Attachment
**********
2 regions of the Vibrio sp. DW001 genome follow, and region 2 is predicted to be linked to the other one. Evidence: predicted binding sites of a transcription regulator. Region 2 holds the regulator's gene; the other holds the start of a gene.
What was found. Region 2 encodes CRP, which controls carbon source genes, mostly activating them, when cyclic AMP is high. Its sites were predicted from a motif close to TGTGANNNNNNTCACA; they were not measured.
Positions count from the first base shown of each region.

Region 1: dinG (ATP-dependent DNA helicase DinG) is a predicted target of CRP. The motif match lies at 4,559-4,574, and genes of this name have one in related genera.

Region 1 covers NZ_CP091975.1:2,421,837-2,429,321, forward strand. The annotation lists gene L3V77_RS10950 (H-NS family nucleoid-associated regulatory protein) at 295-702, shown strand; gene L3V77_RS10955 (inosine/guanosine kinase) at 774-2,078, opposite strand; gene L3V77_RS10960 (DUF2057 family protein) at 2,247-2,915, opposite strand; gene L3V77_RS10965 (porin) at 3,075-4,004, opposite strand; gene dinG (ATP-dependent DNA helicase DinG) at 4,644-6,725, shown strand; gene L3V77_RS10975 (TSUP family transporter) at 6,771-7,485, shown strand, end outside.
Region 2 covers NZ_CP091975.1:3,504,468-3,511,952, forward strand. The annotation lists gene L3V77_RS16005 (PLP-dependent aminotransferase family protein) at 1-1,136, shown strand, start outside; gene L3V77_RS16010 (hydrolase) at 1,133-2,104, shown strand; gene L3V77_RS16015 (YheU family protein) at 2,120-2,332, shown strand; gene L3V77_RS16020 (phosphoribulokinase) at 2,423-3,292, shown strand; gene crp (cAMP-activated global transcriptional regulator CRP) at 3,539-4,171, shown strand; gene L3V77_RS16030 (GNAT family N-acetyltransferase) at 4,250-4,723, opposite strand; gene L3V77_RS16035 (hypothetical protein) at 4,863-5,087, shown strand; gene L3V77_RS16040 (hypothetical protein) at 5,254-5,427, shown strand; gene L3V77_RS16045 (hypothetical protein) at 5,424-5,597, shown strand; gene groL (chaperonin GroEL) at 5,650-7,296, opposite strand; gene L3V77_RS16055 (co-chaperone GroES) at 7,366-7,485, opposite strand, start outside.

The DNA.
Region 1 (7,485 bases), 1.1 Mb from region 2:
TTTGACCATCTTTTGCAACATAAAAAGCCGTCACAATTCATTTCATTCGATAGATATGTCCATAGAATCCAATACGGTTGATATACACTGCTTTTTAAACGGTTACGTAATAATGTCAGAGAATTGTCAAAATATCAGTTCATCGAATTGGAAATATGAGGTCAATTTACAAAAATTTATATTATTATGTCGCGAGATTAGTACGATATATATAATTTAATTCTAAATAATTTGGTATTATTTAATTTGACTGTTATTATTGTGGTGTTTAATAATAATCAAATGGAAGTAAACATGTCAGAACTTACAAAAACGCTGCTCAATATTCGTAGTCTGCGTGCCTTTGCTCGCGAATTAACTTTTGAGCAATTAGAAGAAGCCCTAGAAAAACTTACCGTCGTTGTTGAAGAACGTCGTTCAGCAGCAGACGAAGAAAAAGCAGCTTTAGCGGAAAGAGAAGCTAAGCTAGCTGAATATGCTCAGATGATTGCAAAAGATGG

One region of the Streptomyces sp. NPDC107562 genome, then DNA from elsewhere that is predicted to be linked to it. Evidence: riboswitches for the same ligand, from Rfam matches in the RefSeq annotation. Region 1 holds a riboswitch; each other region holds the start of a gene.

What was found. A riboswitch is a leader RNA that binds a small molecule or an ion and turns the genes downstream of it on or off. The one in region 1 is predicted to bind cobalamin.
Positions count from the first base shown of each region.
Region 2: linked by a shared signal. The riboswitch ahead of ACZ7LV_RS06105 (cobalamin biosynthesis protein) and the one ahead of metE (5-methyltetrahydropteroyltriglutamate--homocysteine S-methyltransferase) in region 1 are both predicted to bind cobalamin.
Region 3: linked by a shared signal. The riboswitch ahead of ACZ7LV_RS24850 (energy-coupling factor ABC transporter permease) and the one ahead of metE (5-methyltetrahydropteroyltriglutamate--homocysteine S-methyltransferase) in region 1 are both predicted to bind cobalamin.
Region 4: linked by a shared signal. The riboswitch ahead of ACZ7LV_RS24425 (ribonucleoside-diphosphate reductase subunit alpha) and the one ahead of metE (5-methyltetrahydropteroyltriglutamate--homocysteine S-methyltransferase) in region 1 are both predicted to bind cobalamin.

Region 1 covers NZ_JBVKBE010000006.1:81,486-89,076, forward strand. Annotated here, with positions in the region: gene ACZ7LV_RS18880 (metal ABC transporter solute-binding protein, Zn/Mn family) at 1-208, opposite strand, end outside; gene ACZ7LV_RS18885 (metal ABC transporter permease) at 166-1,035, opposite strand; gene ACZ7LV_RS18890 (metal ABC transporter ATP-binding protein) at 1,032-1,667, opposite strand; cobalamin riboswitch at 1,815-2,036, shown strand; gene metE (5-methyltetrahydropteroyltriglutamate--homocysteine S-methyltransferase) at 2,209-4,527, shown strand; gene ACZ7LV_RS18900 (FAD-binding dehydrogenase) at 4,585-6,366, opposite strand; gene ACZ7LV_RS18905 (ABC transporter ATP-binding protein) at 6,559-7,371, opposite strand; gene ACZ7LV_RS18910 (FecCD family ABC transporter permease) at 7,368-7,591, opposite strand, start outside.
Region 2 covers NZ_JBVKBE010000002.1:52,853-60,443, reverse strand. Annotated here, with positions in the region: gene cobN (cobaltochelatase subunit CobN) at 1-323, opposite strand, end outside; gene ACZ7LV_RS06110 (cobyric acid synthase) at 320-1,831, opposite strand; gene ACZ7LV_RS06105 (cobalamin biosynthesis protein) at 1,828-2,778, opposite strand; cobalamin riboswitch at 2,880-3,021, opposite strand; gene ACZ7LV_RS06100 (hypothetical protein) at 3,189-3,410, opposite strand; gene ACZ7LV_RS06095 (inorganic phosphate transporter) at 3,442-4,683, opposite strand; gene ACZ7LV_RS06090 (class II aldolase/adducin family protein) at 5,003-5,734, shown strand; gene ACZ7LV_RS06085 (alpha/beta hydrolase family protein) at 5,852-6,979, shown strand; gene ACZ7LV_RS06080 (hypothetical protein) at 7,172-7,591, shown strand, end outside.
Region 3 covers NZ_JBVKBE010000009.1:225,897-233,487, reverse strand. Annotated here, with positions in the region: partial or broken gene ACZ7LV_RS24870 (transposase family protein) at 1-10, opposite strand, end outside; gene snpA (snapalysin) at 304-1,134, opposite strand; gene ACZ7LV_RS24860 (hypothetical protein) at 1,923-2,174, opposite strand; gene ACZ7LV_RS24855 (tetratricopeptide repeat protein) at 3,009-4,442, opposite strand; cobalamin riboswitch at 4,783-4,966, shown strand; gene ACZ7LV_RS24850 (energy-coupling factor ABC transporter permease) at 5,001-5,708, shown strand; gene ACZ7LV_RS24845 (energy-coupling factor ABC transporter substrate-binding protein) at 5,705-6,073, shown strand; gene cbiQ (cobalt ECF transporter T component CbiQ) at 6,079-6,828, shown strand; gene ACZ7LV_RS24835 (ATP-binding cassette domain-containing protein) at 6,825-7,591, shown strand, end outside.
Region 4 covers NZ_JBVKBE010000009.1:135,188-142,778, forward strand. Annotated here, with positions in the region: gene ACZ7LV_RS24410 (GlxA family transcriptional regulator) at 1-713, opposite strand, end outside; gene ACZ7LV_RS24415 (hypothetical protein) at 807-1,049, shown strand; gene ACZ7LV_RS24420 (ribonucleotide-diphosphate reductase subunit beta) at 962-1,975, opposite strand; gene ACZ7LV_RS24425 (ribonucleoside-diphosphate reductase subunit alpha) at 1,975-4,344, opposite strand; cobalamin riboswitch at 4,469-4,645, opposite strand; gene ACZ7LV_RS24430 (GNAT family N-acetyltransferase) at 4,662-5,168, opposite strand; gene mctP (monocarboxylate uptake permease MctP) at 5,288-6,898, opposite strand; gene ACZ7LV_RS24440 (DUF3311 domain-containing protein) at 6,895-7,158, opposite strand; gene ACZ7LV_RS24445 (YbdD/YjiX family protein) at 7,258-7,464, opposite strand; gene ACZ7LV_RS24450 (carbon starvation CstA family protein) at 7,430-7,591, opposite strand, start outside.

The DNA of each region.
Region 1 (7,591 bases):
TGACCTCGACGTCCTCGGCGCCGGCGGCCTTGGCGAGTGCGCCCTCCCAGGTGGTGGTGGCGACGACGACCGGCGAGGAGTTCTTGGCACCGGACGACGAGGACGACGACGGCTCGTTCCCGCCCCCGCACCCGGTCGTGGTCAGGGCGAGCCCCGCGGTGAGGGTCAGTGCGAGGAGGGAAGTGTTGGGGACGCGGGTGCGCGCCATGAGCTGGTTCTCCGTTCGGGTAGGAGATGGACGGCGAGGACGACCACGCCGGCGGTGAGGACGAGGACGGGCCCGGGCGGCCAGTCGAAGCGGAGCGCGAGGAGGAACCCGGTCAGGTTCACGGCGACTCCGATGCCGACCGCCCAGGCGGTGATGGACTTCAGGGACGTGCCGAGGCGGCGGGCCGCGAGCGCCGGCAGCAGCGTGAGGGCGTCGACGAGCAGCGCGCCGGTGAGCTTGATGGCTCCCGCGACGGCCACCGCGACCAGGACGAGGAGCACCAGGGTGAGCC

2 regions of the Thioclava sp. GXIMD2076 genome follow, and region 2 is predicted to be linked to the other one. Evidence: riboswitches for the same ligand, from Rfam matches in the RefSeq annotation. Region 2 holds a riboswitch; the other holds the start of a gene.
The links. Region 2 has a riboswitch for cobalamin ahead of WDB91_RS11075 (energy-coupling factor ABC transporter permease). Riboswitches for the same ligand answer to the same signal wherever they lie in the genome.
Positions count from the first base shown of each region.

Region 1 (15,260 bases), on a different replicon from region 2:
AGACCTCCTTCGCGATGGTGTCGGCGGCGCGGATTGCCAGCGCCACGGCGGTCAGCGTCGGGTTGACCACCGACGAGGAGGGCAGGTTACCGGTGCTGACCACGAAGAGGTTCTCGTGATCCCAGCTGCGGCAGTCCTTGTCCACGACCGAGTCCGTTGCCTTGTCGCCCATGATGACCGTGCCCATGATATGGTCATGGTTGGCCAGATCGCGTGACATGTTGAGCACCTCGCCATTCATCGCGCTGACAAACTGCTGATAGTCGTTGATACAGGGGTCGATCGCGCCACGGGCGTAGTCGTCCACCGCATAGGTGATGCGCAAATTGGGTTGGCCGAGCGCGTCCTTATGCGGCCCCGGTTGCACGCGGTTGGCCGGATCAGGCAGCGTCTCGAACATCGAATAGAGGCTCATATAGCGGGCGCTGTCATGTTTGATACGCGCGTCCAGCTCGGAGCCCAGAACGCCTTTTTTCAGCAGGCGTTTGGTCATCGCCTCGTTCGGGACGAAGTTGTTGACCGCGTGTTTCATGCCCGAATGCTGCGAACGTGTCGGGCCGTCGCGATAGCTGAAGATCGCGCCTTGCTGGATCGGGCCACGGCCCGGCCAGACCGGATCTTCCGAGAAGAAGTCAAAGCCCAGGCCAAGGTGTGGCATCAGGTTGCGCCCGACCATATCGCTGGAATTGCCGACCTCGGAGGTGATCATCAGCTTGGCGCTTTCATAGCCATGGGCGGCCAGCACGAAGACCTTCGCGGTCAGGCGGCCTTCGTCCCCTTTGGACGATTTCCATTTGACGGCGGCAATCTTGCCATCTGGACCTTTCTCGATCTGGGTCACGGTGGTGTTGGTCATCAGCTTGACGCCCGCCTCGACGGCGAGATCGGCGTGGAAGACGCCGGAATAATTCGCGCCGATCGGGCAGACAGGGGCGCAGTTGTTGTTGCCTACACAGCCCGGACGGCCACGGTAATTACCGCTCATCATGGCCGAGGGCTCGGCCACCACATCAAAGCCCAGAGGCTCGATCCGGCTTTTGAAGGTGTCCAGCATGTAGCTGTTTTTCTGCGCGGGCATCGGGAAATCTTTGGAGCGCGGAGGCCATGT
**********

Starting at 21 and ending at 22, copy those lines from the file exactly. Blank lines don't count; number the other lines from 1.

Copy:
Region 1 (7,591 bases):
TGACCTCGACGTCCTCGGCGCCGGCGGCCTTGGCGAGTGCGCCCTCCCAGGTGGTGGTGGCGACGACGACCGGCGAGGAGTTCTTGGCACCGGACGACGAGGACGACGACGGCTCGTTCCCGCCCCCGCACCCGGTCGTGGTCAGGGCGAGCCCCGCGGTGAGGGTCAGTGCGAGGAGGGAAGTGTTGGGGACGCGGGTGCGCGCCATGAGCTGGTTCTCCGTTCGGGTAGGAGATGGACGGCGAGGACGACCACGCCGGCGGTGAGGACGAGGACGGGCCCGGGCGGCCAGTCGAAGCGGAGCGCGAGGAGGAACCCGGTCAGGTTCACGGCGACTCCGATGCCGACCGCCCAGGCGGTGATGGACTTCAGGGACGTGCCGAGGCGGCGGGCCGCGAGCGCCGGCAGCAGCGTGAGGGCGTCGACGAGCAGCGCGCCGGTGAGCTTGATGGCTCCCGCGACGGCCACCGCGACCAGGACGAGGAGCACCAGGGTGAGCC